This year I’ve attended and reviewed a lot of community theatre. I love it. I love it that there is so much of it around Sydney. I love it that it brings people together to create theatre and to watch it. In our smart phone world, the physicality of live theatre is fresh and vital and compelling. Done well, it’s a wholly engaging form of storytelling that pulses before you.
It’s not always perfect and there are certain foibles that recur across different forms of community theatre and styles of presentation. I thought at this time of the year I’d reflect a little on them.
The Stage tells a Story – Creates a Theatrical Illusion
Key to creating good theatre is the aim to immerse the audience in the glamour – the make-believe illusion of its reality. All the actors onstage have to be engaged with this reality whether they have an action to convey or not or whether they are speaking or not. If a performer is on stage they must always remain in character.
It may sound obvious and automatic but it’s not.
Active Listening is Important
Active listening happens when a performer being spoken to listens and response with their entire being to a speaking actor or action onstage. If you don’t have a speaking part – how attentive is your character to what is being conveyed – can the audience see with your stance, posture, gestures how the information / action is affecting you? Are you conveying the importance of what the speaking performer is saying by your attentiveness?
At the current production of Rockdale’s Guild Theatre’s Silent Night, Lonely Night I was thrilled by the performance of lead actress, Peggy Leto. Her character listened to monologue after monologue of text and was absolutely engaged by it – we saw it in the way her character was affected by what was being said in her gestures and facial expressions. When her character’s turn to audibly respond came, her words didn’t gush out like a newly released dam. In keeping with her character, her responses were measured and timely. When she spoke on the phone, the silences in the half imagined-dialogue had a natural duration – the audience could make out the exact responses of the invisible, inaudible other side of the phone line.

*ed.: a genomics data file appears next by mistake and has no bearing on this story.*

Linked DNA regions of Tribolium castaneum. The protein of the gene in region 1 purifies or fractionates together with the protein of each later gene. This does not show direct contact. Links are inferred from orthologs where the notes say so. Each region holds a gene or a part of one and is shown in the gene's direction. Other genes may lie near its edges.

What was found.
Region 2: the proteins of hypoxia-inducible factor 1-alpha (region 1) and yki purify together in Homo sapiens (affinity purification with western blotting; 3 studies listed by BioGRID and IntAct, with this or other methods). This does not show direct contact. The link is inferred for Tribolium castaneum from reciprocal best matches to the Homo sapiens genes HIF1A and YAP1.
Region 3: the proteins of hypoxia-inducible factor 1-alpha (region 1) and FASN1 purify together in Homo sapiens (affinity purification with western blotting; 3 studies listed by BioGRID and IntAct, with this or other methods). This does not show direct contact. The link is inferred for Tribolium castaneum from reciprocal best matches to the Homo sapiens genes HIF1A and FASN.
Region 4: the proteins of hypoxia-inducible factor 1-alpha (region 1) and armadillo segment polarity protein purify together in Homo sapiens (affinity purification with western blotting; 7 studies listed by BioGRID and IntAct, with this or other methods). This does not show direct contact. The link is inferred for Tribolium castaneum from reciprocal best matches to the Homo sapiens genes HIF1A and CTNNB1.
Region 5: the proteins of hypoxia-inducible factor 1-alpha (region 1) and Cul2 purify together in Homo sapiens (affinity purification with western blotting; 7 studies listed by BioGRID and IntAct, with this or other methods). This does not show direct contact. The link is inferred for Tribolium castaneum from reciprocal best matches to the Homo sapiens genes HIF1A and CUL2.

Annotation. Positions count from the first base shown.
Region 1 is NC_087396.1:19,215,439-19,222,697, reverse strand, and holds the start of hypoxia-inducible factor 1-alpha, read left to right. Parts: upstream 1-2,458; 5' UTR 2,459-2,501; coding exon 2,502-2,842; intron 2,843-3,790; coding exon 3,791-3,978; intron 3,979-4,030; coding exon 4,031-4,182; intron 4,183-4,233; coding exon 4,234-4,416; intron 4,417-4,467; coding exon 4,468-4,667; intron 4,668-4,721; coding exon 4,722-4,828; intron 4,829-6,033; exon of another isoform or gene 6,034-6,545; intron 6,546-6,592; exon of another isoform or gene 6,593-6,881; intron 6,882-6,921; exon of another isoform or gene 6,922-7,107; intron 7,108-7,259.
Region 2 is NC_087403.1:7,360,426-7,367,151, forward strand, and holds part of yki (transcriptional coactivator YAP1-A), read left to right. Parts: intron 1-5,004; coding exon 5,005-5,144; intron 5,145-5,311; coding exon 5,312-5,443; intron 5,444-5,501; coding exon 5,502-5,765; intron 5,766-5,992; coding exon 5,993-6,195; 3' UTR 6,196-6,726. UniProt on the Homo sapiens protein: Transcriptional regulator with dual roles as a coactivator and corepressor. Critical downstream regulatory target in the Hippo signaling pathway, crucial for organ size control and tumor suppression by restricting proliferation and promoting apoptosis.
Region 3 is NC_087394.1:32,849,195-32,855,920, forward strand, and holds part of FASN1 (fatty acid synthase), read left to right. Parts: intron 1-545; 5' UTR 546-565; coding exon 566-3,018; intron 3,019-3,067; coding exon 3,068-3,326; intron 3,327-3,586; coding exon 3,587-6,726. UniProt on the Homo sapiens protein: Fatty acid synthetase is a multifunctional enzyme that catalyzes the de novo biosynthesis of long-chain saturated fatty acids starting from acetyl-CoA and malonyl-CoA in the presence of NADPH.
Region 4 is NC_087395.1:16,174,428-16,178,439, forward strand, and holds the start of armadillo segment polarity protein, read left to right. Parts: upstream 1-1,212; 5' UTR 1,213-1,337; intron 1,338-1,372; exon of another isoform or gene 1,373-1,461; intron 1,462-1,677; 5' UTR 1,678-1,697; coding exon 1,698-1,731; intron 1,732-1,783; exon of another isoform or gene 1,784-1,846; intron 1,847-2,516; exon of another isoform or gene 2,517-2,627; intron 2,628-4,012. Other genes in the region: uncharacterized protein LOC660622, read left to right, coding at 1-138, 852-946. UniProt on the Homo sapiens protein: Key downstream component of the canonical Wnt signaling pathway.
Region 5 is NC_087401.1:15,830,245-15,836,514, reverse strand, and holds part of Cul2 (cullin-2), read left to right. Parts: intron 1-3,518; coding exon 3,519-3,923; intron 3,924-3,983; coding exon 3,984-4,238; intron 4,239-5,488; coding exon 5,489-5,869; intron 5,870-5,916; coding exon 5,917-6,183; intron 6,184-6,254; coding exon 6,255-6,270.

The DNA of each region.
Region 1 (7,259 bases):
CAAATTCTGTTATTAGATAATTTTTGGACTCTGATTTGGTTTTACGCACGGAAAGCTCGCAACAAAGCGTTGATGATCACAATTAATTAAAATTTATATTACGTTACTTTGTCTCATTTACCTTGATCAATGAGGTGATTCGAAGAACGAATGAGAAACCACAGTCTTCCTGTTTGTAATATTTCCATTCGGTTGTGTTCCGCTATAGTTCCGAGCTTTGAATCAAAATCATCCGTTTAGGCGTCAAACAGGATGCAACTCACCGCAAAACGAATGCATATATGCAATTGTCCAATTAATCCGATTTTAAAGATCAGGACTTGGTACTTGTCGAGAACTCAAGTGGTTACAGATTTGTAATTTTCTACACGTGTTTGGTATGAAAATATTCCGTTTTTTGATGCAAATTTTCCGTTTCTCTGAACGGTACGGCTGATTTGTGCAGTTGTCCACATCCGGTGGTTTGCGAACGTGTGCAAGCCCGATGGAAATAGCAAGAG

Being this comfortable on stage comes with the confidence of knowing lines early in the rehearsal process so that your character and her/his relationships with other characters can be shaped in rehearsals and continue to grow in performance.
Advice to actors – know your lines as early as possible in the rehearsal process – when you don’t it shows.
A mark of a good performance – the mark of a good cast – the mark of a confident director is the use of pace and silence. If your cast can maintain the illusion of the story when they are silent on stage, the stage can support great moments of dramatic tension that come with silence. A dramatic high or low has been reached – the playwright is making his/her big statement – then let it sink in. Don’t denigrate it by rushing over it. Silence has impact – so long as all on stage remain in character.
See Peggy Leto in Silent Night, Lonely Night at Rockdale’s Guild Theatre until 24th November 2018
Next – in 2. Community Theatre- The Turtle and the Empty Stage acting appendages – accents, disabilities and the empty stage